Christianity and the Problem of Human ViolenceChristianity and the Problem of Human Violence: Part 106: The Kingdom of God
from Guide to Kingdom Living

True Christian living requires us to live according to Kingdom standards which bring Heaven to earth.

Christianity and the Problem of Human Violence: Part 106: The Kingdom of God

By Stephen R. Kaufman, M.D.

What is the kingdom of God, about which Jesus talked so much? Thoughtful Christians have offered a wide range of explanations; the best I can do is to share my thoughts and hopefully shed more light. As I read the Bible, I get the impression that “entering” the kingdom of God is an experience that does not lend itself to words. This is why Jesus frequently said, “The kingdom of God is like …” and then he often used parables, which generally described people doing things that involved love, caring, and compassion.

There is a spiritual as well as worldly component of the kingdom of God, and Jesus said, "I tell you the truth, no one can see the kingdom of God unless he is born again" (John 3:3). However, I regard the kingdom of God as different from heaven. I see it as a state of existence attained by faith and/or activities that connect a person to God and God’s Creation. It is a state of perfect peace and contentment. It is harder to experience the kingdom of God while in pain, but not impossible. For example, Stephen appeared to be at peace with God and the world, even as he was being stoned: “And as they were stoning Stephen, he prayed, ‘Lord Jesus, receive my spirit.’ And he knelt down and cried in a loud voice, ‘Lord, do not hold this sin against them’” (Acts 7:59-60).

The kingdom of God is difficult to understand for the same reason that monotheism is a difficult and, I think, often misunderstood concept. I think that monotheism posits that God has one essence, but a problem is that our minds are inherently dualistic. The reason our minds are dualistic is that our minds think with language, which itself is dualistic. Language is dualistic because words obtain meaning from the double (or dualistic) tension between what the words do describe and what they do not describe. Words cannot describe a unitary concept that has no opposite. For example, “big” only has meaning because it is more than “little,” and “chair” gains meaning by virtue of what defines what it is (something with legs upon which someone sits) and what it is not (e.g., something upon which one lies in order to sleep). Without the existence of things that are not chairs, chairs themselves would have no meaning. We understand the meaning of “running” because it involves movement (i.e., not stationary) which differs from other forms of movement (e.g., walking). Indeed, our self-consciousness appears to rely on human dualistic language. We can only be aware that we exist in a certain place and time because we can imagine ourselves not existing in other places and times. An infant and a dog are both conscious in that they have awareness and feelings, but neither appears to have self-consciousness.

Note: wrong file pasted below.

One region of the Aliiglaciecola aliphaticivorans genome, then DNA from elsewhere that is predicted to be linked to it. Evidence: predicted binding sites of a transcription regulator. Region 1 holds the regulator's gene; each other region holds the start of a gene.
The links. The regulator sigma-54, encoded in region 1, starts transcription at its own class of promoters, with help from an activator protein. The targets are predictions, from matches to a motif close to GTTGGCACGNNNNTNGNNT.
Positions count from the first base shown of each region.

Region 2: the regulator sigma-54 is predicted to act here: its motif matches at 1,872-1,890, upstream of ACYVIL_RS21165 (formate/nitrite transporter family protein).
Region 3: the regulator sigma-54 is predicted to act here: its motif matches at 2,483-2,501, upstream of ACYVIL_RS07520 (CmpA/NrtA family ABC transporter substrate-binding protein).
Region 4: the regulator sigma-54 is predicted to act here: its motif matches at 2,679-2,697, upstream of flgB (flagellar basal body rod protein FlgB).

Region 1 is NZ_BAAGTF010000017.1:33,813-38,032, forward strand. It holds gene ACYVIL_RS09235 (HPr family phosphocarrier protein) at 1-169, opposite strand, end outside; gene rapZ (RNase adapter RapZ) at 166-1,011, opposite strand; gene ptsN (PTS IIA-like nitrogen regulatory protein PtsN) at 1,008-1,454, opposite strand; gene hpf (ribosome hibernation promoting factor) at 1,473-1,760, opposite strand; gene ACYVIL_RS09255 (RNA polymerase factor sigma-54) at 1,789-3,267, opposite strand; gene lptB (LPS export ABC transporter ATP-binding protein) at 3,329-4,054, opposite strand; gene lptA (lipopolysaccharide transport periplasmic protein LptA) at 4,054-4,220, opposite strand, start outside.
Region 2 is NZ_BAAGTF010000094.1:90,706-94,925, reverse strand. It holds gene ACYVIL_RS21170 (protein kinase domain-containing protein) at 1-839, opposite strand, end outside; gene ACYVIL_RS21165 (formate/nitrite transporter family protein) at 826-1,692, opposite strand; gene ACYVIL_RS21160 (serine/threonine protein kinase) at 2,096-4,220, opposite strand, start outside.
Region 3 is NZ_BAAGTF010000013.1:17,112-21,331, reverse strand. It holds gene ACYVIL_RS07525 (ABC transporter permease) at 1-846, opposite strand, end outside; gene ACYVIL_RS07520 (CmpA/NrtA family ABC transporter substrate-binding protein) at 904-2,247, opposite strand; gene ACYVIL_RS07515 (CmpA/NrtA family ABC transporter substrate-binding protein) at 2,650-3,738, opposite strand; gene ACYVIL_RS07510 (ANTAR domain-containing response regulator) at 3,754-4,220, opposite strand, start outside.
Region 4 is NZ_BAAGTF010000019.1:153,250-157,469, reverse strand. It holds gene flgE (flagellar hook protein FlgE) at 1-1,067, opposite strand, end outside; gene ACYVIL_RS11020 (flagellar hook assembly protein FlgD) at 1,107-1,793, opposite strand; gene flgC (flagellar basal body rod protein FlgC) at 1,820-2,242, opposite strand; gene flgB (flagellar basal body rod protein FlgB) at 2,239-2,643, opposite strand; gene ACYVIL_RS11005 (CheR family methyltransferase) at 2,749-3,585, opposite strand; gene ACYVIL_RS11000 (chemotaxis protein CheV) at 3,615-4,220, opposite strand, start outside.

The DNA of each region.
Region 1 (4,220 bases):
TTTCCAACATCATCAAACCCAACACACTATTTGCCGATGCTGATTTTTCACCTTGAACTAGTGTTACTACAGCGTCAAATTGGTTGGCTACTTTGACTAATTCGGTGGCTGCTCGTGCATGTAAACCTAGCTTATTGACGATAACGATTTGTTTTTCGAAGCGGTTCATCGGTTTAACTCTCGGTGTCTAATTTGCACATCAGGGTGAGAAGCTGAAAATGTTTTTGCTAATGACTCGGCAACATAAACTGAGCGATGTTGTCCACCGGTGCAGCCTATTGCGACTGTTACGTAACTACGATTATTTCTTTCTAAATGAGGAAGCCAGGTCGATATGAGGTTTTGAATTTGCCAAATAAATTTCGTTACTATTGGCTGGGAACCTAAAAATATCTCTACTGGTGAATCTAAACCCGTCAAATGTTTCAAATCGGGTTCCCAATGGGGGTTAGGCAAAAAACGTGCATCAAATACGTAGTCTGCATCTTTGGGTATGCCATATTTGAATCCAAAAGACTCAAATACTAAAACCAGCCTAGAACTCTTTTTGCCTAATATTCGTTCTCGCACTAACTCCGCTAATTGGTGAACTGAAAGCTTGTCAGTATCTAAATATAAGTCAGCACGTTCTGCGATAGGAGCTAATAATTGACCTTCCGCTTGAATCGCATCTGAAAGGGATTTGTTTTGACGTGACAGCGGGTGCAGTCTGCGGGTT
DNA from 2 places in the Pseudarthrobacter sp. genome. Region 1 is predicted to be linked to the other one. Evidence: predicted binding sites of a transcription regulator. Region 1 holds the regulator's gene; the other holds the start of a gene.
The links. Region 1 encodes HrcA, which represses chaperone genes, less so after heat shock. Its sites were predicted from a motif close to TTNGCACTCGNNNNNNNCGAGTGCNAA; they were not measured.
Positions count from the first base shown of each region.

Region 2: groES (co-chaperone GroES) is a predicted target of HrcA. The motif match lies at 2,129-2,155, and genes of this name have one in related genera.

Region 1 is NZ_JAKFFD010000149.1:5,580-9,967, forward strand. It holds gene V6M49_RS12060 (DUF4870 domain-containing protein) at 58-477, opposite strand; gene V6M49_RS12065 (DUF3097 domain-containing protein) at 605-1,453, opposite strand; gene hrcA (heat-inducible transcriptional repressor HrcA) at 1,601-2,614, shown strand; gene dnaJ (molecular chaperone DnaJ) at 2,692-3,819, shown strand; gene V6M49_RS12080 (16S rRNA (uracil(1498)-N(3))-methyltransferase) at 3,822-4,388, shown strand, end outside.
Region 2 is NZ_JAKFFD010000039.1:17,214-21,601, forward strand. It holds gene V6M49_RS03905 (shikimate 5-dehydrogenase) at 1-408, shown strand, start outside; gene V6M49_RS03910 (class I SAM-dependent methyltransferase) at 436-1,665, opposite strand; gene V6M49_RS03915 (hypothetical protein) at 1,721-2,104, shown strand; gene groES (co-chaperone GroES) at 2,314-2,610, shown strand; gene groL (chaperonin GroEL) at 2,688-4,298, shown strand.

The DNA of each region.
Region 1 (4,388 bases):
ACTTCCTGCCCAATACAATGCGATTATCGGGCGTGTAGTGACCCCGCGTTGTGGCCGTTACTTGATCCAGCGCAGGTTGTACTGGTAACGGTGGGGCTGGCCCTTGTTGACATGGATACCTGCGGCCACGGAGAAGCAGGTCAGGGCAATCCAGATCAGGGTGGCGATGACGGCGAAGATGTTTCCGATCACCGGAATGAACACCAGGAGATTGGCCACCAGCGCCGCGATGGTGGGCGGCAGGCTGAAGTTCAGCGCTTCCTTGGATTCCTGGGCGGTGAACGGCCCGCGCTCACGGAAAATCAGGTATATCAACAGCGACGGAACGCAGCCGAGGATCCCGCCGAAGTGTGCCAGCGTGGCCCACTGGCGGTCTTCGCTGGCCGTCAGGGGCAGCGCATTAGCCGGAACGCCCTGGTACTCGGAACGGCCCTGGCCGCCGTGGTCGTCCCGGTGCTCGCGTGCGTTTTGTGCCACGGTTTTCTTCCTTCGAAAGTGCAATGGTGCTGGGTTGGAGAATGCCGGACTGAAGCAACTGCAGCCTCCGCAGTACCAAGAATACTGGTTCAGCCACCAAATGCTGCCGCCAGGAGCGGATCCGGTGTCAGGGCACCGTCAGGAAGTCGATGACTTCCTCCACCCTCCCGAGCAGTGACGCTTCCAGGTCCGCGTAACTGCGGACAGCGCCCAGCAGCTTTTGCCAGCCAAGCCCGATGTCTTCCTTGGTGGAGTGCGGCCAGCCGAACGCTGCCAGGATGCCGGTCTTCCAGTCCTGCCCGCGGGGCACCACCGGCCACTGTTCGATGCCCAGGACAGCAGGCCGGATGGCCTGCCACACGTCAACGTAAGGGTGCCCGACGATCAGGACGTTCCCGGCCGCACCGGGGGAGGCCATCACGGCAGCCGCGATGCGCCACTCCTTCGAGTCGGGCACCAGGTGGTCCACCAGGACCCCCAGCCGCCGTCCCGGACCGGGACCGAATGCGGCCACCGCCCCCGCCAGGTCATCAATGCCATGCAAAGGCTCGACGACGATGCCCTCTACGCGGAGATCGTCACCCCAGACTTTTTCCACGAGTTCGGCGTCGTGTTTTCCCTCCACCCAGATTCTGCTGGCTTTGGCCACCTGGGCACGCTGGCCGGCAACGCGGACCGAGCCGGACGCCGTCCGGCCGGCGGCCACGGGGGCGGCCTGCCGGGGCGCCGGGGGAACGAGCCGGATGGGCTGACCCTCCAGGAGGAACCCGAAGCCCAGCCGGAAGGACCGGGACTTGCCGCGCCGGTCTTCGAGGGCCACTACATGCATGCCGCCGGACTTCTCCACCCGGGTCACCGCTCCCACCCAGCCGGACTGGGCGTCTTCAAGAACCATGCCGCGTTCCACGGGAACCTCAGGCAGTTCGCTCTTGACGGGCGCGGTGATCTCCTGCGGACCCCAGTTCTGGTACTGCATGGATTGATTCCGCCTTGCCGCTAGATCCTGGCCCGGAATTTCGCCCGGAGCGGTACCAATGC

If we were able to align ourselves with God, as Jesus did, there would be no you/me, subject/object dichotomies that define our everyday experience. This is why I regard the kingdom of God as both individual and communal – there is no distinction between one’s own ego and desires and that of the larger community. If we were one with God and God’s creation, we would recognize that what we do to anyone or anything, we do to ourselves. The experience of being at one with God and God’s Creation is not dualistic, and therefore cannot be described with language. This, I think, is why the Tao Te Ching begins, “The Tao that can be spoken is not the true Tao.” Therefore, Jesus needed to use parables, rather than simple descriptive language, to describe the kingdom of God.

I think Jesus was trying to describe the kingdom of God in terms of our relationships to God and to each other. He said, “the kingdom of God is in the midst of you” (Luke 17:21). With Jesus, relationships should not be grounded on socially constructed power arrangements that have their bases in the scapegoating mechanism; rather, they should be grounded on love and evolve out of doing things for each other. Therefore, Jesus washed the disciples’ feet as an act of love and humility, and James said, “Faith without works is dead.” James did not denigrate faith; he recognized that works of love naturally emanate from faith.

Girardian theories about mimesis and the scapegoating mechanism posit that human communities have always come together by expelling one or more individuals. This is the kingdom of humans – communal bonds generated by the act of scapegoating innocent individuals. However, the Bible teaches that “God is love” (1 John 4:8) and “God is light and in God there is no darkness at all” (1 John 1:5). Therefore, when people experience the kingdom of God, they naturally relate to each other and God’s Creation lovingly and nonviolently, not over and against any vulnerable individuals.

Go on to: Part 107: “I Desire Mercy and Not Sacrifice”
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